It’s Your Duty As A Member Of Society To Get Your Covid Booster

I’m not the type of person who likes to be vocal about controversial or political beliefs. As someone with immense social anxiety and general fear of people, I would rather silently observe what other people debate on social media instead of putting my voice into the conversation. If a stranger looked at my social profiles, they’d see me as Switzerland with no strong beliefs in any particular direction. But when it comes to COVID-19 booster shots, I can’t stay silent anymore. 

The other day, I read a maddening post on Facebook from one of my friends. She wrote that the booster shot didn’t work because she still became sick with the highly contagious omicron variant. She ranted about how the booster shot made her sick for two days, only for her to become infected with COVID-19 about a month later. The post had thousands of likes. I felt sick to my stomach as I read comments from people thanking this girl for “saving them” before they got their booster. It’s not the first time I’ve seen misinformation about the COVID-19 vaccines, but something in me snapped this time. So, now I’m finally speaking up. 

For the love of all that is holy, PLEASE get your COVID-19 booster shot as soon as you possibly can. 

Contrary to what this “friend” of mine believes, the COVID-19 vaccines were never meant to eliminate the risk of becoming infected. But the vaccines are still saving lives by lowering your risk of becoming sick if you are exposed to the coronavirus and mitigating your symptoms if you do fall ill. They also lower your risk of requiring hospitalization if infected, which is important because the healthcare system is overwhelmed. Like me, the scientific and medical communities believe that vaccinations and booster shots will be key to ending the pandemic. But only if everyone participates.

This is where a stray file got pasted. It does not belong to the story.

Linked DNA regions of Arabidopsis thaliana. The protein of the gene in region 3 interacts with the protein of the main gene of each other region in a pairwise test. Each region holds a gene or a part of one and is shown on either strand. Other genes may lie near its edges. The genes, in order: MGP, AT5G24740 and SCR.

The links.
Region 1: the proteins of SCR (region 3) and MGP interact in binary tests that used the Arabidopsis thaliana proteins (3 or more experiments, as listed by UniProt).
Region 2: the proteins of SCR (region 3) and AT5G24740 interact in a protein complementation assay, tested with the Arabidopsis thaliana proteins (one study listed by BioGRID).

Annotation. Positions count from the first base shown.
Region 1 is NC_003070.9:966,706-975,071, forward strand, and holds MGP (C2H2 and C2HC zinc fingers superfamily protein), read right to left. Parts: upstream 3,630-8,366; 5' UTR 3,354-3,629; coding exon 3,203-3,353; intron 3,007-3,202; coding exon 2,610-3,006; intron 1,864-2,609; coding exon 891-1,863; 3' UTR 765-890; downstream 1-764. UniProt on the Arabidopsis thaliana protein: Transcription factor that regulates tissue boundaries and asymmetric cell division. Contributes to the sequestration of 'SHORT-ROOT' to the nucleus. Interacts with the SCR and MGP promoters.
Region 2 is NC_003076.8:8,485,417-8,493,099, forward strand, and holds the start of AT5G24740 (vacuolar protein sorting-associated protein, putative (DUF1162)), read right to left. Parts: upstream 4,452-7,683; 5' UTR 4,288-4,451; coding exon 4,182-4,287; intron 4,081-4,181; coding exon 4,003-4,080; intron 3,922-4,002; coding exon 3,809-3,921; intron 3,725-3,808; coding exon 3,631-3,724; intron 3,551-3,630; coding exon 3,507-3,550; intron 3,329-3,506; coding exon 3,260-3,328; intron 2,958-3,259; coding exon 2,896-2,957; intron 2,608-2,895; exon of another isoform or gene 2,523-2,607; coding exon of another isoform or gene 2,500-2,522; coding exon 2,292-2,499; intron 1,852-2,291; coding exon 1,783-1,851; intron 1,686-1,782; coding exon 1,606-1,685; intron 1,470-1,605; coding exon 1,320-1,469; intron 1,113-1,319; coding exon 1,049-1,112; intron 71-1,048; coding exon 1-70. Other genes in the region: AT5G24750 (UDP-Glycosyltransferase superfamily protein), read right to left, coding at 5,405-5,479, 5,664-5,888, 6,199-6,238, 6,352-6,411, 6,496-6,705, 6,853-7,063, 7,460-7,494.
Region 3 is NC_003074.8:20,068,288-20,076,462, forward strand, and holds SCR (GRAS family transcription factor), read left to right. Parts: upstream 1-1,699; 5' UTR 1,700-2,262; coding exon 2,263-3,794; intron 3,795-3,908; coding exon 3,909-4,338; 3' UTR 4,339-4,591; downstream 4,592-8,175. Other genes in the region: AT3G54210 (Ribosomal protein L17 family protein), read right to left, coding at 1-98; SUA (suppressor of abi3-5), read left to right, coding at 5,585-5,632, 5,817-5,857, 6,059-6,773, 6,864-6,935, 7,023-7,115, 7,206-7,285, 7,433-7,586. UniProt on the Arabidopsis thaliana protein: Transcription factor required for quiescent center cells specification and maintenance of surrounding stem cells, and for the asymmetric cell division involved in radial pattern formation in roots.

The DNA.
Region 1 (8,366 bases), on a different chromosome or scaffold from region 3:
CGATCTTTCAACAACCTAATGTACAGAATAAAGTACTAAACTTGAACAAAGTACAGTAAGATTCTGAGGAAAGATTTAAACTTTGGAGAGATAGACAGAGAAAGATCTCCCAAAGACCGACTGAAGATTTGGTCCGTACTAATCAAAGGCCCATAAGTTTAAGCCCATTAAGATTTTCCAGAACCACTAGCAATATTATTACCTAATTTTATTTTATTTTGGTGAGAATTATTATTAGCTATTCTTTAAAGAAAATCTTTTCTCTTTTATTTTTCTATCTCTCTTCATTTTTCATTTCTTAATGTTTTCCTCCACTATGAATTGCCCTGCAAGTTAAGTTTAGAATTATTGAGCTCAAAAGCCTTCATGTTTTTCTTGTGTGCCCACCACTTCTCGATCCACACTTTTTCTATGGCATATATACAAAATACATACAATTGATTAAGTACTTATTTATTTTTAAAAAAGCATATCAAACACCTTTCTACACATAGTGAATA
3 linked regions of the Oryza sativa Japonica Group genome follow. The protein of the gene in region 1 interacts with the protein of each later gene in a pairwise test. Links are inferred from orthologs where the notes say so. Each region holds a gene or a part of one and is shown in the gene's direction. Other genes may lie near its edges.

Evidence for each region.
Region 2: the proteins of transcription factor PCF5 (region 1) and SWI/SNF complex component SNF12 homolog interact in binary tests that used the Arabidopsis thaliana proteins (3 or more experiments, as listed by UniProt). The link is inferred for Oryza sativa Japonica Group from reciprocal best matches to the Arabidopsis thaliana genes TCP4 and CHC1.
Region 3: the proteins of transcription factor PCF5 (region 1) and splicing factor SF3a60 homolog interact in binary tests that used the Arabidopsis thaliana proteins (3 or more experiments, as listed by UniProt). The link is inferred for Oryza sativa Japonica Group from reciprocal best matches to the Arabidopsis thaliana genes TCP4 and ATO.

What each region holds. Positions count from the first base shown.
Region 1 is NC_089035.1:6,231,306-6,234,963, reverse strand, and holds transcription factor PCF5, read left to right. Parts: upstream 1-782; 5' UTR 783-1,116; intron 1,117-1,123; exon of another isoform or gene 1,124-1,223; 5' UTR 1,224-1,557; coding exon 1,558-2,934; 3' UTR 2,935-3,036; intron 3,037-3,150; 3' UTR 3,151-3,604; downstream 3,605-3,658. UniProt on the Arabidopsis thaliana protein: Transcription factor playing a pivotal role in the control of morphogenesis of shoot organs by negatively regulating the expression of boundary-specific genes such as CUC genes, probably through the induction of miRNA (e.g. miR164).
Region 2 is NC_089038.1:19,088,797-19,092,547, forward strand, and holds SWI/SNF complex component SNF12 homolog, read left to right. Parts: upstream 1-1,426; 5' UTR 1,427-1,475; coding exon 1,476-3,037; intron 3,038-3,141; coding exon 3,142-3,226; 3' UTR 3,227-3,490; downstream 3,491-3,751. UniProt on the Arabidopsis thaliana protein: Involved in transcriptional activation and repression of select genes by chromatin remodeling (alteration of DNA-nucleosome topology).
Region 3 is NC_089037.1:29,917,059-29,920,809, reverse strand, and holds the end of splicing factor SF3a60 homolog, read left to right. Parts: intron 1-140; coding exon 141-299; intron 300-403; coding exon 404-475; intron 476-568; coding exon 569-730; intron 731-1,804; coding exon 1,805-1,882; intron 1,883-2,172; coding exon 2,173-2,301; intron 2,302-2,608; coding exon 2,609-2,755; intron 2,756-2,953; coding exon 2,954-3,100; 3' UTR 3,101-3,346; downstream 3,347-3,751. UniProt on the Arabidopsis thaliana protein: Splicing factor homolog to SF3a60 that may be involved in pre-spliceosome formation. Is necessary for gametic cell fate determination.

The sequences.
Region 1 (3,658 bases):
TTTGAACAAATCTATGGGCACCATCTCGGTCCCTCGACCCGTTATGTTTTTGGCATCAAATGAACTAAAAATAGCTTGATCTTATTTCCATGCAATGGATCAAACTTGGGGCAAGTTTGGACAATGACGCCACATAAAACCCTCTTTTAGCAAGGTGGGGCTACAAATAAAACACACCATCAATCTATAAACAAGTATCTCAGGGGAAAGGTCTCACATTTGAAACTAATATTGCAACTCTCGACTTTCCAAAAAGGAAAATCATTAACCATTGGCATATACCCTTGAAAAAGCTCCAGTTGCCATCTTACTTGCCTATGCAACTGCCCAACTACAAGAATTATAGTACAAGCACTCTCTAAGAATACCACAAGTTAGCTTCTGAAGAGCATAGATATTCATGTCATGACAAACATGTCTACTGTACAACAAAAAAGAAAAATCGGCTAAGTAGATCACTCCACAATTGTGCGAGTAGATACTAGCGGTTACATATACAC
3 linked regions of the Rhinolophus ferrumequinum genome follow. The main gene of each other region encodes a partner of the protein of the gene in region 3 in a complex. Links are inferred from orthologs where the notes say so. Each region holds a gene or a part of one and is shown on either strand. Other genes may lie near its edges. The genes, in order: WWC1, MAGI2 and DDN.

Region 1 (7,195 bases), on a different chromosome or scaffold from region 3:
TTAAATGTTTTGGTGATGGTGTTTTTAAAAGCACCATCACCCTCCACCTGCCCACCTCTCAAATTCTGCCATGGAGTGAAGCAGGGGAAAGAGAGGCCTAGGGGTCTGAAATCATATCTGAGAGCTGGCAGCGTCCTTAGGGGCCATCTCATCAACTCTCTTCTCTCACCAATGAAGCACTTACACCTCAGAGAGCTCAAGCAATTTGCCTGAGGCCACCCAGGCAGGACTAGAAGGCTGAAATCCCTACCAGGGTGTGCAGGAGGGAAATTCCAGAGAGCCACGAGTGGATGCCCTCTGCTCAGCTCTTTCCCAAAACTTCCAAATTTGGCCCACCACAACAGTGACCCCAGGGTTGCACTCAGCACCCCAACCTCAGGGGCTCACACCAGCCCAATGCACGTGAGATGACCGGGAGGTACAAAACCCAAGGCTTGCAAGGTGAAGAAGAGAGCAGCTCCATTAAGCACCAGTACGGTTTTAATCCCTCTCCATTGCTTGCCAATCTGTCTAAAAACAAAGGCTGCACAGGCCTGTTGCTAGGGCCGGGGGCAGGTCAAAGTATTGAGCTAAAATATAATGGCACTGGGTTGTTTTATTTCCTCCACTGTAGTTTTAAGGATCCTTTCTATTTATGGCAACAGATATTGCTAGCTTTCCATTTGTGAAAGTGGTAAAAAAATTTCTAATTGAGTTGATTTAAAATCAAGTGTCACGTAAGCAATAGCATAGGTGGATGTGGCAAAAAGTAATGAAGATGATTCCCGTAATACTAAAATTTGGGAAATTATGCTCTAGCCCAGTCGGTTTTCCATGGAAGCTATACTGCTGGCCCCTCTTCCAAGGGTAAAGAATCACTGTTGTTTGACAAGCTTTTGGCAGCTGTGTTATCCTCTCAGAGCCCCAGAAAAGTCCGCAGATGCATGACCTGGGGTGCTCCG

At this point, I’ve lost track of how many articles I’ve read about exhausted healthcare workers discussing time and time again how every patient in their ICU and the people who are dying are unvaccinated. And even as new variants emerge, science shows that fully vaccinated and boosted people are still relatively well protected from a severe case of COVID-19. I don’t know about you, but I’d much rather deal with milder cold- or flu-like symptoms. I could ride them out at home instead of being faced with death in the ICU. The same argument applies to the side effects of the COVID-19 booster shot itself. I’ll gladly feel crappy for a day or two if it means my life isn’t at risk. 

I hate to break it to you: Being young does not mean you are invincible. There is no way to know how COVID-19 will affect you, and death doesn’t discriminate based on age. 

Ever since the omicron variant became the dominant strain of COVID-19 in the United States, a record number of children and young people have been admitted to hospitals. So don’t let yourself become a number in those statistics. 

As we learn more about COVID-19 and new mutations appear, what it means to be fully vaccinated is changing. I believe that soon, you will need to have your booster shot to be considered fully vaccinated. In fact, it’s already a requirement to have your booster shot before you’re allowed to come into the office at my workplace. This is because fully vaccinated people are less likely to spread COVID-19 to others. 

If you aren’t willing to get fully vaccinated for yourself, then I beg you to take the shot for others. You may be okay if you become infected. You might even be asymptomatic and have no idea that you’re COVID-19-positive in the first place. But at the time of writing this, more than 800,000 people have died from COVID-19 in the United States. So clearly, not everyone who gets COVID-19 makes it. In fact, many people’s grandparents are on a ventilator. And some parents orphaned their children because they were exposed to COVID-19 by someone who wasn’t fully vaccinated or boosted. 

The way I see it, getting your booster shot doesn’t benefit just you. It’s your duty as a member of society and a common courtesy for everyone around you. 

Featured image via Steven Cornfield on Unsplash

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